Decompression Surgery to Reduce Diabetic Peripheral Neuropathy
It has been entrenched in medical training that the symptoms of diabetic peripheral neuropathy (DPN) are irreversible. Once a patient develops DPN, the best clinicians can offer is palliative treatment to mask or ameliorate symptoms—a notion that is repeatedly supported by articles in the medical literature.1,2 However, recent study and clinical practice has demonstrated that decompression surgery can be used effectively to treat DPN of the foot, and in most cases, prevent amputation. This article will review the science behind DPN and explain how this surgical procedure may benefit your diabetic patients.
Etiology of DPN
While there are many hypotheses about what causes diabetic neuropathy, they all have one theme in common—that is, DPN is a systemic disease that can only be treated with medications. It has been established that hyperglycemia is responsible for vascular complications, which have been linked to the development of neuropathies in diabetic patients. An accumulation of sorbitol and fructose within the nerve caused by unchecked hyperglycemia alters the poly-biochemical pathway. Additionally, an increase in blood glucose levels causes an increase binding of glucose to collagen resulting in advanced glycosylation end products (AGEs), which thicken the connective tissue of both the nerve and the tunnel and constrict the anatomical site it runs through.3
In 1978, Jakobsen published a landmark in vivo study of the effect of hyperglycemia on the peripheral nerve—specifically, the expansion of the endoneurial space in the sciatic nerve of diabetic rats.4 Interestingly, he found significant changes in the sciatic nerve upon necropsy. The sciatic nerves were up to 50% larger in a cross-sectional area, had significant edema, but surprisingly, the large fibers (A-α, A-β) were still well myelinated for the most part. From his work some very important concepts have been proffered:
- The peripheral nerve, which is subjected to hyperglycemia, becomes edematous, and therefore is larger in a cross-sectional area
- The nerve has less ability to repair itself, because there is a slowing of anterograde and retrograde transport in the axon
- The nerve is more susceptible to compression
- The nerve remains relatively well myelinated in areas where there is no focal compression.
What does this mean clinically? First, we know that if the nerve is edematous, it is more likely to become entrapped in small anatomical tunnels or constrictive areas (Figures 1-7). This has been demonstrated in the upper extremity and in the foot. In fact, the incidence of carpal tunnel syndrome in the general population in the United States is 2%, while in the diabetic population it is estimated to be between 14% and 30%.5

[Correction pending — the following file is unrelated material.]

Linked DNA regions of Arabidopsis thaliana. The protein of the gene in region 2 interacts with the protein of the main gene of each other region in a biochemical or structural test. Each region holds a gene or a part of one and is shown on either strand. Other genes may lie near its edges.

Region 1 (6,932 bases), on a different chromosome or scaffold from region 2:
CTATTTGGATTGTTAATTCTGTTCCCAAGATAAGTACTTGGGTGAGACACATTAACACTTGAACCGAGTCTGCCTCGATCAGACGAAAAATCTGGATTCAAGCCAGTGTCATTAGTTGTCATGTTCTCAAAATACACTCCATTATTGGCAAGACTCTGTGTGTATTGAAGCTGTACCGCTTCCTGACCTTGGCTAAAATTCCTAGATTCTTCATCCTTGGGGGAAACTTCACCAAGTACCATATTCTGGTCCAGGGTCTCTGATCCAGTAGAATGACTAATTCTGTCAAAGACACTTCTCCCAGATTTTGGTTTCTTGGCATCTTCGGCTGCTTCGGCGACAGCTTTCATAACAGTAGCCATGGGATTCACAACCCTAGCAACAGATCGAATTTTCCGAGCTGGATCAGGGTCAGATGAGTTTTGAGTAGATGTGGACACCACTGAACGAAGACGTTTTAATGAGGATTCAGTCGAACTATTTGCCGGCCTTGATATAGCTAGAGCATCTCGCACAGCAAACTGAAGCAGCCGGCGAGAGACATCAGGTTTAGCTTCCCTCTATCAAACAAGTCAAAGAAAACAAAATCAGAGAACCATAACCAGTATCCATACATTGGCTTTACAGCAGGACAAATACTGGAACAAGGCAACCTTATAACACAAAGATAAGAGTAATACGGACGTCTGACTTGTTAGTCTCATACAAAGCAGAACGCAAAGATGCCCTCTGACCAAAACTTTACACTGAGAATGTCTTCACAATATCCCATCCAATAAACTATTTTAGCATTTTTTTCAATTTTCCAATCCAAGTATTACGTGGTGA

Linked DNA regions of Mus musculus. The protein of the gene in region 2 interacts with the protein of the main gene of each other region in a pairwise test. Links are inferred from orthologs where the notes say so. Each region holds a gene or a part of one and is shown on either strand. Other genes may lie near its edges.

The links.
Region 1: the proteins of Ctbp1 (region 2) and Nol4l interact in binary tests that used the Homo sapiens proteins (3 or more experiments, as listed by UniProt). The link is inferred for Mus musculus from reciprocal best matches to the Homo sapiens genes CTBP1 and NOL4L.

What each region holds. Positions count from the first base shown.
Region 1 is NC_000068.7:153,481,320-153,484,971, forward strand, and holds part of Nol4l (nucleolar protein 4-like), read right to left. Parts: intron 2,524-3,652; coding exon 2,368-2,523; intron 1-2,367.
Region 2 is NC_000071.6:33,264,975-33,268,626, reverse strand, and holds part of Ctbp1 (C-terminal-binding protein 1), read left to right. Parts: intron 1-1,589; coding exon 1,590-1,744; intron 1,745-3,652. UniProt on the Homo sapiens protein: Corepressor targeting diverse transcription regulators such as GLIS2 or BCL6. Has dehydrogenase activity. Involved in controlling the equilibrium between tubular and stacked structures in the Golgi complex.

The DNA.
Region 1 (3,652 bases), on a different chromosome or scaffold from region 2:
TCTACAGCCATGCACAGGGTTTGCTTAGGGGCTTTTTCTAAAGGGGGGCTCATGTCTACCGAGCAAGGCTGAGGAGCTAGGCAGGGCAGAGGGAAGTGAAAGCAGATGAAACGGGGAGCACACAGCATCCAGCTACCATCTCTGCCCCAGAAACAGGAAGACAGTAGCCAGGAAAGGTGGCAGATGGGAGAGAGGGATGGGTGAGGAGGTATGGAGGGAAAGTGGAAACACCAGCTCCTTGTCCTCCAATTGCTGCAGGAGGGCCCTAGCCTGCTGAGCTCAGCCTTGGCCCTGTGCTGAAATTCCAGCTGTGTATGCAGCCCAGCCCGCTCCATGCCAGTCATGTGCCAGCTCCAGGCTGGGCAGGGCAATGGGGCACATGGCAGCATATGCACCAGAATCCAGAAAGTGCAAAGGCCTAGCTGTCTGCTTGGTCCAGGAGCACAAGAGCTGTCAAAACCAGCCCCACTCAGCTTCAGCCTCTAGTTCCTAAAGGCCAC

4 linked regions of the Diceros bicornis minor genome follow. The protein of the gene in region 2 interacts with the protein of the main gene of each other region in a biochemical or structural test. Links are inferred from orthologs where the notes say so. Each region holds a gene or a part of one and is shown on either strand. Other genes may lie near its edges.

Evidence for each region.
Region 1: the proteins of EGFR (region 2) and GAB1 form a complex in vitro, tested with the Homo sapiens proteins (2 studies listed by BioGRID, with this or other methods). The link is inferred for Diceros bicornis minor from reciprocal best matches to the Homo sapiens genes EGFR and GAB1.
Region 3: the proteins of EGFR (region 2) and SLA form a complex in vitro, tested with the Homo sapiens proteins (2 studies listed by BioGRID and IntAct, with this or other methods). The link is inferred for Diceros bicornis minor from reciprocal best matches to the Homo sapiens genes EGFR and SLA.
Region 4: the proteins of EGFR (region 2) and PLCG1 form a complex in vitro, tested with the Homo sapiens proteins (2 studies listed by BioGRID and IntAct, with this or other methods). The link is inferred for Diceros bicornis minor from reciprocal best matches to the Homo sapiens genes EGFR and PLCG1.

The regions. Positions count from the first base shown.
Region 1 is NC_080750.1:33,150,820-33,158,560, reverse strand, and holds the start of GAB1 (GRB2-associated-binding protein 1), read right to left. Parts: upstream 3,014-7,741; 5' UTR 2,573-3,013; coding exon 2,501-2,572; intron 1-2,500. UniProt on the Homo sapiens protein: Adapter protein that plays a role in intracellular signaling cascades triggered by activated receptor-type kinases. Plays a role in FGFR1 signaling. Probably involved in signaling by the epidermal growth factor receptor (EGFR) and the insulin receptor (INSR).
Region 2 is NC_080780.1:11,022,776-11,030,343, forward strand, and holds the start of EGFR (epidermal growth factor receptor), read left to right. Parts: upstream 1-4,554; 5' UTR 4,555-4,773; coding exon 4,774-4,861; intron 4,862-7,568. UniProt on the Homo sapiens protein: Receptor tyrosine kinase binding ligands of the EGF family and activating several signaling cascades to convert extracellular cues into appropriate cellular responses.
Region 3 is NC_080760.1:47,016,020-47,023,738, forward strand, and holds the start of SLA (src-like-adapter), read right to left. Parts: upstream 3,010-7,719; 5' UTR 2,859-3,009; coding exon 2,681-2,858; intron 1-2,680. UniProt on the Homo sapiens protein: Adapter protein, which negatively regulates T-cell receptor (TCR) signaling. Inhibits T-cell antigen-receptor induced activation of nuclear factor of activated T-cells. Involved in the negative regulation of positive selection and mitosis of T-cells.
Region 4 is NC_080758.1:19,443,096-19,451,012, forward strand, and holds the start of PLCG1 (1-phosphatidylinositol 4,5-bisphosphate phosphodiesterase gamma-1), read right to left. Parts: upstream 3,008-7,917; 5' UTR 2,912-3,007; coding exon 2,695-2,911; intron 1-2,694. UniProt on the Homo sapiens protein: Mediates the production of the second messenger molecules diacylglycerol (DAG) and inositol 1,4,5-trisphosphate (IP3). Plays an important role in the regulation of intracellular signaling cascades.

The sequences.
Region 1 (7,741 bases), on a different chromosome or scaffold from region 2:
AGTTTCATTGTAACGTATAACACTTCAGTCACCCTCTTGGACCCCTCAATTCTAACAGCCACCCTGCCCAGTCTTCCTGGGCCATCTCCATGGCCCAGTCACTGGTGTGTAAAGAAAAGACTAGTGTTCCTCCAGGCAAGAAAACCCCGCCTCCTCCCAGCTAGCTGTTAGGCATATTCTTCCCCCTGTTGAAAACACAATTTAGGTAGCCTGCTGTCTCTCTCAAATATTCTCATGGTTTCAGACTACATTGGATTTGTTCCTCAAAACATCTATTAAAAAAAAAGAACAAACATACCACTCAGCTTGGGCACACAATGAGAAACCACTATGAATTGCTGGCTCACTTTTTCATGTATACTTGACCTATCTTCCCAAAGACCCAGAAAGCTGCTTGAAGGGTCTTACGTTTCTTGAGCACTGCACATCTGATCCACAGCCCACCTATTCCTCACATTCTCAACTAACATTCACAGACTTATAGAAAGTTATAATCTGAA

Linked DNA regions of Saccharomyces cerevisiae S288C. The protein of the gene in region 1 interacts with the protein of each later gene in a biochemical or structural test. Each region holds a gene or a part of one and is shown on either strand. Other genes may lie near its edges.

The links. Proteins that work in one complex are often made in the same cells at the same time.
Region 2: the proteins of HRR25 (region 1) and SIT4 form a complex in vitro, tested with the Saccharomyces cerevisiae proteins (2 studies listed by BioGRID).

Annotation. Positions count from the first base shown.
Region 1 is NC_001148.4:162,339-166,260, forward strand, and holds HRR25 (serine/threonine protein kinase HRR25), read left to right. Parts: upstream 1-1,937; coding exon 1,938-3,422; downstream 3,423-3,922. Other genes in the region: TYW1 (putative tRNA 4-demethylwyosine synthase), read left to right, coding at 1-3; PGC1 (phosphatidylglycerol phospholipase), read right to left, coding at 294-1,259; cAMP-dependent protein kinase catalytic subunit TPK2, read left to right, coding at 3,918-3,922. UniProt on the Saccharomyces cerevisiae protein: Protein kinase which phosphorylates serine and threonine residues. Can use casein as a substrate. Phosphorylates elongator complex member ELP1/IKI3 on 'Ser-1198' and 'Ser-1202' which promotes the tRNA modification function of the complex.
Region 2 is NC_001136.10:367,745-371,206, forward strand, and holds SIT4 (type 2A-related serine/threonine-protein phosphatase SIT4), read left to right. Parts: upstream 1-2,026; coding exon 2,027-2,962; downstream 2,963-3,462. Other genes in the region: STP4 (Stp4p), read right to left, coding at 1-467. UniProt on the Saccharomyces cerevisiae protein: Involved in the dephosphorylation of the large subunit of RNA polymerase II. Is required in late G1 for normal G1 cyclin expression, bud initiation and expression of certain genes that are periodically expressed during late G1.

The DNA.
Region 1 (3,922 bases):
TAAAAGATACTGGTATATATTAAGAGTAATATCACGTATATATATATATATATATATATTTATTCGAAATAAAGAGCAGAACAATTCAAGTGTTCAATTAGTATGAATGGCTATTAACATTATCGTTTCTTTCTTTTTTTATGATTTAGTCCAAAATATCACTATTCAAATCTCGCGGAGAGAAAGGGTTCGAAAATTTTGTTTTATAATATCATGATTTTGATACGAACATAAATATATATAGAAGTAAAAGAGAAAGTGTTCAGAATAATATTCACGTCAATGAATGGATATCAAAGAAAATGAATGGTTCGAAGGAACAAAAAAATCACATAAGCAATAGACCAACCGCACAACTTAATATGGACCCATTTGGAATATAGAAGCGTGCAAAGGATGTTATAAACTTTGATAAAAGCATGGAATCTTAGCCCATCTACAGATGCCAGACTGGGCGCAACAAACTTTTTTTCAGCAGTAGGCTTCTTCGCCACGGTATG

Could this focal entrapment of a nerve caused by a systemic disease (diabetes) account for most of the symptoms attributed to DPN rather than the true axonopathy itself? Could this entrapment be the cause of the gambit of symptoms (pain, numbness, burning, loss of sensation, etc), which manifest as “diabetic systemic polyneuropathy”? The skeptic may ask how the patient with diabetes develops a “stocking” or “glove” distribution of their neuropathy from a focal entrapment. If it is a focal entrapment, what is accounting for the majority of symptoms? Table 1 lists peripheral nerve compression pathology, illustrating that focal entrapment can cause widespread symptoms.
Surgical Treatment of Entrapment
It is well documented that the pain and symptoms of carpal tunnel syndrome can be relieved by peripheral nerve decompression in the diabetic patient.6-12 In the 1980s, MacKinnon and Dellon noted that most diabetic patients with carpal tunnel syndrome and symptoms of peripheral neuropathy—such as numbness and tingling in their hands—regained their sensation after carpal tunnel decompression surgery.6 The patients’ pain also improved, if it was not completely eliminated. Dellon et al then went on to discover that if the ulnar nerve, and subsequently the radial sensory nerves, were surgically decompressed, most of these patients would then regain sensation in their previously “gloved” distribution of “polyneuropathy sensory deficit.”
These pleasantly surprised and satisfied patients had another question for him. “What can you do for my feet?” Why would the same concept not apply to the lower extremities? Certainly nothing metabolic has changed! Interestingly, when evaluating patients for lower extremity peripheral nerve decompression, Maloney et al showed a predictive success rate of 88% for decompression of patients’ lower extremities.13 What occurred was that the focal nerve entrapment was relieved (the true pain generator), and their pain disappeared or was greatly diminished. Immediate improvement is often seen in the postoperative acute care unit after nerve decompression with improved motor function.
There has been extensive research into the effects of peripheral nerve decompression for the prevention of symptoms caused by DPN, and in particular tarsal tunnel decompression.14,15 In a more recent study, greater effects were seen when the common peroneal nerve was decompressed in addition to the tarsal tunnel.16 This not only means that symptomatic DPN can be effectively treated via surgical nerve decompression, but that surgical decompression can prevent the symptoms of DPN from developing.17